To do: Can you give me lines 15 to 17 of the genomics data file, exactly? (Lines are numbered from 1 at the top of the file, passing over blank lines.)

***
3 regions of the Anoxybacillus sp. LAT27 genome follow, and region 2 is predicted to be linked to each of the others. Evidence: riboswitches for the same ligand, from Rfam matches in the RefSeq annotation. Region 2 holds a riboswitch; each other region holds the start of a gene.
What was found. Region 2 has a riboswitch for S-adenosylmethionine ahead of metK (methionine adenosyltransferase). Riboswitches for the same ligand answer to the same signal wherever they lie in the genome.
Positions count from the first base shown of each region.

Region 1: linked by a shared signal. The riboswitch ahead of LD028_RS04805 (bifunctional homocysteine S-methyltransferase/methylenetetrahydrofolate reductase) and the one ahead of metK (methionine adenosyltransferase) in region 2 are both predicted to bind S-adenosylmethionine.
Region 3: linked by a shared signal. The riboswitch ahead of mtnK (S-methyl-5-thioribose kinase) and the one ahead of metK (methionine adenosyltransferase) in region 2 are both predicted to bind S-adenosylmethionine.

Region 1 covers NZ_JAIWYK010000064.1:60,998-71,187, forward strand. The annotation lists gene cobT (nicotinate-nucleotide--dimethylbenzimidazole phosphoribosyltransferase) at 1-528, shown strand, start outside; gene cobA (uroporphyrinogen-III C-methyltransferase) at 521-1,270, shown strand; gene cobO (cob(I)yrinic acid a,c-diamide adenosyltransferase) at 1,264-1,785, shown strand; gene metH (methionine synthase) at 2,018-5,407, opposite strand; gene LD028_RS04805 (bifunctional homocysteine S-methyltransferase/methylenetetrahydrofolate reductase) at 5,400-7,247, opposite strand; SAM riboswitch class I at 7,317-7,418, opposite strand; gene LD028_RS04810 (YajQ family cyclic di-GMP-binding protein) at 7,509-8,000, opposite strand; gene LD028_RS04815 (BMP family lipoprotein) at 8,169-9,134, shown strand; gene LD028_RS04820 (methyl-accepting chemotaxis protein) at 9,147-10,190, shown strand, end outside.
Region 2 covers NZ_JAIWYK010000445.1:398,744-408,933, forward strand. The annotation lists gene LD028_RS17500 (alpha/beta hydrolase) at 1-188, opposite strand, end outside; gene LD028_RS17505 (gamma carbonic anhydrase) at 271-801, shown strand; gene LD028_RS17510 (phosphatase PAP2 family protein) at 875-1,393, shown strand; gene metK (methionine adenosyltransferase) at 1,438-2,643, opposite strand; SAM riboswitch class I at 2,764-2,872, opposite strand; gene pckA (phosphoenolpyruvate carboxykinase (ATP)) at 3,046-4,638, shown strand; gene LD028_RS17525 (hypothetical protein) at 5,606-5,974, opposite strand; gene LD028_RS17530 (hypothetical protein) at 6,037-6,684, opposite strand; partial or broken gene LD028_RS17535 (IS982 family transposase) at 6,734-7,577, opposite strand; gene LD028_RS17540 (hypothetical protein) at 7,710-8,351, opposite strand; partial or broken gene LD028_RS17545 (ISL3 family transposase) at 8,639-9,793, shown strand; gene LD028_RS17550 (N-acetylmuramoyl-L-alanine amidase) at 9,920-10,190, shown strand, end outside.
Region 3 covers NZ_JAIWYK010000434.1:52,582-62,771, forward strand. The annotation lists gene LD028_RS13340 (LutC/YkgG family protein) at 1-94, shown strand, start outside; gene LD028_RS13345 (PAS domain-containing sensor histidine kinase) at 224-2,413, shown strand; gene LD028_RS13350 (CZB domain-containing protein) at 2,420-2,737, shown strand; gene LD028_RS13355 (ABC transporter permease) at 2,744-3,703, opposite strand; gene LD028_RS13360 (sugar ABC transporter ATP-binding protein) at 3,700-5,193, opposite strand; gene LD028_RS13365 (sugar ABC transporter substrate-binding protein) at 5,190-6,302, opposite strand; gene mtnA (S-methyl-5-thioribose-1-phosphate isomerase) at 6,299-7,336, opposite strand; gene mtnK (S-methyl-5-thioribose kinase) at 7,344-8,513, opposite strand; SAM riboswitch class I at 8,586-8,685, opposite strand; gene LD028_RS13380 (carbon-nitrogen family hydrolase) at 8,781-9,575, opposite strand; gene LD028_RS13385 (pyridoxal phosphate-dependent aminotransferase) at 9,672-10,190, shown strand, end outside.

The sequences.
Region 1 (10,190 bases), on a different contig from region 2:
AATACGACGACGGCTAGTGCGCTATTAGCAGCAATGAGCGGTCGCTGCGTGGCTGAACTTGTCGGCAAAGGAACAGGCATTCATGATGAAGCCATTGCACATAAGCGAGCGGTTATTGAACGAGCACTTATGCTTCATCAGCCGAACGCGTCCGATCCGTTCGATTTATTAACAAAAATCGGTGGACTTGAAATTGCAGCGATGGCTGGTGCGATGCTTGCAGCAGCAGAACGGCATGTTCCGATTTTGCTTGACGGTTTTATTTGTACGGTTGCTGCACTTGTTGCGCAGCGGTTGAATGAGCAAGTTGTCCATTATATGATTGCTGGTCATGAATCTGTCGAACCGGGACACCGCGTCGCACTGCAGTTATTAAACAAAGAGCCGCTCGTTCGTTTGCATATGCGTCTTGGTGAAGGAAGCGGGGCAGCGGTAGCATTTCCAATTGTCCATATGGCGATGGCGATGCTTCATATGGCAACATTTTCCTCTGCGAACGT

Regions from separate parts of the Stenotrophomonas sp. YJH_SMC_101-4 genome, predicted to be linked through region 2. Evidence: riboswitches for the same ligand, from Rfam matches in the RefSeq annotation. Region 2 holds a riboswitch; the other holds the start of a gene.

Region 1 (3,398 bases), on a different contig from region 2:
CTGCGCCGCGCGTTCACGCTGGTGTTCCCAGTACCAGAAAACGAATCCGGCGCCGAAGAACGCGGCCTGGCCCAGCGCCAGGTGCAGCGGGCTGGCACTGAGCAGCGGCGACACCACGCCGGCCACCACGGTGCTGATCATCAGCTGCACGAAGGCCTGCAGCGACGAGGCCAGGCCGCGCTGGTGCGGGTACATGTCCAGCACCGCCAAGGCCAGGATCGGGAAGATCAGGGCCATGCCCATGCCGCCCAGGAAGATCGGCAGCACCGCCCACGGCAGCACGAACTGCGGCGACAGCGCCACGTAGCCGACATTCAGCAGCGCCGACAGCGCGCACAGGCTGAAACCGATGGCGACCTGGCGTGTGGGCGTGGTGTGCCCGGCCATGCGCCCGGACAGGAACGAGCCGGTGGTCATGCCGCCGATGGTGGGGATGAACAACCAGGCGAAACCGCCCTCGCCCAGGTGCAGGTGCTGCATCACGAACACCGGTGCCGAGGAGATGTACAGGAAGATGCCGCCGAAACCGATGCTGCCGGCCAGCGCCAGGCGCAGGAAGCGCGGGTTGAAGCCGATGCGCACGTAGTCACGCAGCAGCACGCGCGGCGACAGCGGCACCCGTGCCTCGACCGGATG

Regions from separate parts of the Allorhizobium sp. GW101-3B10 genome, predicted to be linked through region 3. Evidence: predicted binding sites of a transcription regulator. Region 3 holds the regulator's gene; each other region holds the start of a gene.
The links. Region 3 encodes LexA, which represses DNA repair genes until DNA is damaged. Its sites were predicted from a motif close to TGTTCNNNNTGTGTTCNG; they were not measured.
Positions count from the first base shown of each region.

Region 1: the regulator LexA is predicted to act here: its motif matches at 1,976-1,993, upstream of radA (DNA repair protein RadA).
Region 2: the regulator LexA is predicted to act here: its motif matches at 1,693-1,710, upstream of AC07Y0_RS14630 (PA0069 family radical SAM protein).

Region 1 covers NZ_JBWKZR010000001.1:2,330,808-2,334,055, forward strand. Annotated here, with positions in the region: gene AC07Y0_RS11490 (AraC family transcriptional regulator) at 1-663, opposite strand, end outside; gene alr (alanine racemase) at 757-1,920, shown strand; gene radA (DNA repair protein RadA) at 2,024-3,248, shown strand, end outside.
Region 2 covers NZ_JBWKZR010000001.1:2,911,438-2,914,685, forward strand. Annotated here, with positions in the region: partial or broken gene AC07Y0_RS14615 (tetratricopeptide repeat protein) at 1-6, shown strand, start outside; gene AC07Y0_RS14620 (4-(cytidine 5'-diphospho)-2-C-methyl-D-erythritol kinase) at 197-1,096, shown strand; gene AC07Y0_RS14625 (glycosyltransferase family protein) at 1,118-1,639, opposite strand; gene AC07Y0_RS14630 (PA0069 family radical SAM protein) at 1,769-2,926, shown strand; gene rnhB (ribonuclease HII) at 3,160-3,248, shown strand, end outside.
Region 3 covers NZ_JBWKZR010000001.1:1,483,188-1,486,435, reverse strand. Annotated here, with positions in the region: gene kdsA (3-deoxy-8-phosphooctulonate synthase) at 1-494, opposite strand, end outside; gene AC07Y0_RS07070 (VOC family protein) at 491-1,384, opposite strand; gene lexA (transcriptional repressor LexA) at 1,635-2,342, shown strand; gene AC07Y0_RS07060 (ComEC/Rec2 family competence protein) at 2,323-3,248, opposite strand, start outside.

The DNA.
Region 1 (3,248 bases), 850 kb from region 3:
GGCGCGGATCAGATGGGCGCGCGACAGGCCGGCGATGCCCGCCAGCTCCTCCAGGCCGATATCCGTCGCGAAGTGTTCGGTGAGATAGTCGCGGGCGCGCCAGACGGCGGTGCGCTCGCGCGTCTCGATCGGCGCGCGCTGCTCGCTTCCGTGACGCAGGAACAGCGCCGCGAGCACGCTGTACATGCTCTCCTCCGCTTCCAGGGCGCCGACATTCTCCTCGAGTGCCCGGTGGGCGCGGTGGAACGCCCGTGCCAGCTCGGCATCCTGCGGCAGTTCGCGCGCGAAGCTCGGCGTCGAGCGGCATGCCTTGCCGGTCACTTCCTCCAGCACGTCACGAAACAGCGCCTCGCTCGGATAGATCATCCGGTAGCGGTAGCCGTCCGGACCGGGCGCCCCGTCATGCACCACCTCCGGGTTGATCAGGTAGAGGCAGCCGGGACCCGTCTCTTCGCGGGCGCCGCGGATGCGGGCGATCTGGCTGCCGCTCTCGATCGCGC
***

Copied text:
Regions from separate parts of the Allorhizobium sp. GW101-3B10 genome, predicted to be linked through region 3. Evidence: predicted binding sites of a transcription regulator. Region 3 holds the regulator's gene; each other region holds the start of a gene.
The links. Region 3 encodes LexA, which represses DNA repair genes until DNA is damaged. Its sites were predicted from a motif close to TGTTCNNNNTGTGTTCNG; they were not measured.
Positions count from the first base shown of each region.